One hundred and thirty shells. Even that paltry number was fair game for some greedy imbecile(s).
Endangered pearl mussels killed
Illegal fishers destroyed 130 freshwater pearl mussels
Illegal pearl fishers have struck in Angus, destroying large numbers of one of Scotland's most endangered species. Wildlife experts have discovered 130 opened freshwater pearl mussels at the River South Esk, downstream of Brechin.
The area has one of the world's largest populations of the mussels - but the culprits have killed about a third of those in that part of the river. One expert said it was probably the largest kill he had seen since a ban was introduced 10 years ago.
The indications are that mussels were taken from the bed of the river in the summer and opened to see if there was a pearl inside.
The River South Esk has been designated as a Special Area of Conservation for its populations of freshwater pearl mussels. The fine for killing just one mussel can be as high as £10,000.
The crime was discovered during a survey at the river.
Survey leader Dr Peter Cosgrove said: ''We worked hard to find these mussel beds - and dead shells - suggesting a similar effort must have been needed by the pearl fishers. This was not an opportunistic half an hour in the river and away effort.
''The pearl fishers would have to have systematically been in large areas of the river for many hours/days to find the mussels, plus the time taken to kill them and look for pearls.
"In all my many years of experience of doing this type of survey, I think the scale of this illegal fishing incident on the South Esk might be the largest pearl fishing kill I've seen since the 1998 ban.''
The shells were forced open to see if they contained pearls. Alan Stewart, Tayside Police's wildlife and environmental crime officer, added: ''Investigating crime against the extremely endangered freshwater pearl mussel is one of the wildlife crime policing priorities set out by government and police through the Partnership for Action against Wildlife Crime (PAW).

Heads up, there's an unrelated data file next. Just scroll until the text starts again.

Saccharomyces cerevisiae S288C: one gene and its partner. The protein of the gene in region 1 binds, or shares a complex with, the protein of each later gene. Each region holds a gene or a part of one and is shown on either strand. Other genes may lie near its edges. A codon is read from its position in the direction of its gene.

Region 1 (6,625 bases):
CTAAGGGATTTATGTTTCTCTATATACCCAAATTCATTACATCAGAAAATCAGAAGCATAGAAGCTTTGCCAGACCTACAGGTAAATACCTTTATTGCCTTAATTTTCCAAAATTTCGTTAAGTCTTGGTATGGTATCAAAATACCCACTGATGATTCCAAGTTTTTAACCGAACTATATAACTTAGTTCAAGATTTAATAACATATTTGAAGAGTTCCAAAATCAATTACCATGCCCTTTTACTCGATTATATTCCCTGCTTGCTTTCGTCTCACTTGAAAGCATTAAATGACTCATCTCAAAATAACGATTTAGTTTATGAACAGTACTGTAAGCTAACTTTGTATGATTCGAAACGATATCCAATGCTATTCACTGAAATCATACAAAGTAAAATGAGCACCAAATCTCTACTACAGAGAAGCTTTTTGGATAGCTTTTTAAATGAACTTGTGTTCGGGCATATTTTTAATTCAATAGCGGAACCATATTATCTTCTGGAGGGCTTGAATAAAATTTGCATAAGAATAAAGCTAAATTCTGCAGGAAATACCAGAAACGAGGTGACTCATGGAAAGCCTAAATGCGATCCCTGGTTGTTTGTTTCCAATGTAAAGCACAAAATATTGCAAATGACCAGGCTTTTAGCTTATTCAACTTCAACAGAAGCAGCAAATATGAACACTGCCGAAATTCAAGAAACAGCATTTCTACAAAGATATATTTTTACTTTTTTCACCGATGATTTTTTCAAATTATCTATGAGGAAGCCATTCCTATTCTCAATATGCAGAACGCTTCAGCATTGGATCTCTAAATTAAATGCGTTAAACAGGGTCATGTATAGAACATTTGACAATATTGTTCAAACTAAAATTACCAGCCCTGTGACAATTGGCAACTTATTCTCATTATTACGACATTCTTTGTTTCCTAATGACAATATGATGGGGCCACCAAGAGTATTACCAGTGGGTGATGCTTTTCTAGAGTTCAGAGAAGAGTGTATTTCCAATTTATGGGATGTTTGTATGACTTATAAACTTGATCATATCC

''The penalties reflect the seriousness, in that for each mussel killed the potential fine is £10,000.'' In 2005, a study found that the condition of pearl mussels in the South Esk was classed as "unfavourable" due to the low densities, illegal persecution and water quality.
Rhona McInroy, from Scottish Natural Heritage (SNH), explained that the most recent kills were a major setback.
"Much time and money has recently been put towards improving conditions for salmon and freshwater pearl mussel further up the river by the Fishery Board, SNH and the European Union," she said. "This illegal fishing frustrates this recovery. Freshwater pearl mussels act as biofilters, filtering out particles and maintaining water quality.
Researchers have calculated that, on average, two populations are lost every year and this has been happening for the last 30 years.
Police have appealed for anyone, particularly anglers, who have been on the River South Esk and saw anything suspicious to come forward.